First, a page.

To trace the dynamic change of SMYD1 protein, we performed a pulse-chase experiment by transiently inducing the expression of SMYD1 with CdCl2 (Fig. 2e). SMYD1 was initially detected in the cytoplasm immediately after the cadmium induction (0 h), suggesting that SMYD1 was present in the cytoplasm. Signals in the cytoplasm decayed, while the macronuclear signals increased 1 h later (1 h), demonstrating that SMYD1 can shuttle between the cytoplasm and the macronucleus.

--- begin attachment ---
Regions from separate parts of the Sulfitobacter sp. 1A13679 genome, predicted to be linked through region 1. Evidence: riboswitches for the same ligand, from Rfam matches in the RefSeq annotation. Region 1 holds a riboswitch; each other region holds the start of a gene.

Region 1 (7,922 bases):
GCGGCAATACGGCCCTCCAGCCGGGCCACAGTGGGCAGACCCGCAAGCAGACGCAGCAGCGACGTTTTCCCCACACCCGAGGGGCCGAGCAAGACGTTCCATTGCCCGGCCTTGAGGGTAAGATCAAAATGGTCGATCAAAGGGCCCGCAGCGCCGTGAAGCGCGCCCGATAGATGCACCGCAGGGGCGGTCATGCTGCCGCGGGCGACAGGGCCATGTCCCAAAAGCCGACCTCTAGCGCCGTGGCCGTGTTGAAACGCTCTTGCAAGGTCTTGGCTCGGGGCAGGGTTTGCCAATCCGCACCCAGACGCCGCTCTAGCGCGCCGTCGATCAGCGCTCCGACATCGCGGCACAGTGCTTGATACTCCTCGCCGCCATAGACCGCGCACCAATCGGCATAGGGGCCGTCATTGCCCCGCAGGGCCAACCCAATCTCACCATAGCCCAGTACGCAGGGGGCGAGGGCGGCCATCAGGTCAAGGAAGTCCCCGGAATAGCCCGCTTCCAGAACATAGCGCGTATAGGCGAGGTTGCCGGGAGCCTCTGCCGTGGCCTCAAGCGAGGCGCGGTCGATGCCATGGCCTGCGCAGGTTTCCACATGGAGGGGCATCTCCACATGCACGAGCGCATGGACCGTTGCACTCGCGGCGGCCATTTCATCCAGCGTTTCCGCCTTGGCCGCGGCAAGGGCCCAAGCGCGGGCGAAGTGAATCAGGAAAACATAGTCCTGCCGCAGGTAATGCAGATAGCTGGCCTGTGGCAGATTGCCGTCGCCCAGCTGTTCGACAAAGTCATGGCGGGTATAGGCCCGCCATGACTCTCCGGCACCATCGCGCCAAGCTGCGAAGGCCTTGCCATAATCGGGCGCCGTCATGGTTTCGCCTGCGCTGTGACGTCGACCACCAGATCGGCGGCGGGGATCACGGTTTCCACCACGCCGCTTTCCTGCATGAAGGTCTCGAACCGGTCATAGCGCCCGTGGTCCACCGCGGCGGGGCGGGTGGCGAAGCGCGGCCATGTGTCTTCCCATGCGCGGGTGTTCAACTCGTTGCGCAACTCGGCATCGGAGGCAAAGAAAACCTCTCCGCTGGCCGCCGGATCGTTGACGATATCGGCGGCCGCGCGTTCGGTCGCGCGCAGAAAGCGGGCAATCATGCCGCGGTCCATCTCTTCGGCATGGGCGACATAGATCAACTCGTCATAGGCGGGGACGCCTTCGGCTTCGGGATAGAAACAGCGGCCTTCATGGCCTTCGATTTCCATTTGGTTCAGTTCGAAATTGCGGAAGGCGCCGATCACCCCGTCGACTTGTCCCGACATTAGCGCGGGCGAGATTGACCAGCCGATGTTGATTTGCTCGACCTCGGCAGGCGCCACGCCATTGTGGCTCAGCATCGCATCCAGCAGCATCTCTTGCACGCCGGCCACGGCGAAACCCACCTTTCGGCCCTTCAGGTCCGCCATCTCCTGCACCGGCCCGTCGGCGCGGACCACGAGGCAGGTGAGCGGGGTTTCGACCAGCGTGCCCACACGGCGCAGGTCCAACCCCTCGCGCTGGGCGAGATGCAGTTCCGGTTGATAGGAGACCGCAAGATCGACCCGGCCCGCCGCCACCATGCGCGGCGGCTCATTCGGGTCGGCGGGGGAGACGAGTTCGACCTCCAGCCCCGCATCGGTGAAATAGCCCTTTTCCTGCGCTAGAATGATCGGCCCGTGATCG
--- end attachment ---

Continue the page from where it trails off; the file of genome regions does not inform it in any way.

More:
To reveal SMYD1's functions in Tetrahymena, we generated SMYD1 knockout cells (∆SMYD1) and characterized the phenotype. To investigate the roles of SMYD1 in regulating gene transcription, we carried out RNA-seq analysis in wild type (CU428) and the isogenic ∆SMYD1 cells. In total, 21, 461 well-annotated genes were included, among which 4841 (23%) were up-regulated (> 2-fold) and 1507 (7%) were down-regulated (< 0.5-fold). KEGG pathway analysis (Table 1) revealed that the most affected pathways in ∆SMYD1 cells were a metabolic pathway (ko01100) and biosynthesis of secondary metabolites (ko01110), supporting the assertion that SMYD1 plays important roles in regulating metabolic genes in Tetrahymena. The result of Gene Ontology (GO) term enrichment analysis (Fig. 3) was consistent with that of the KEGG pathway analysis; this revealed the single organism metabolic process as the most enriched pathway for the up-regulated genes in ∆SMYD1 cells. These results suggest that SMYD1 is involved in regulation of metabolism.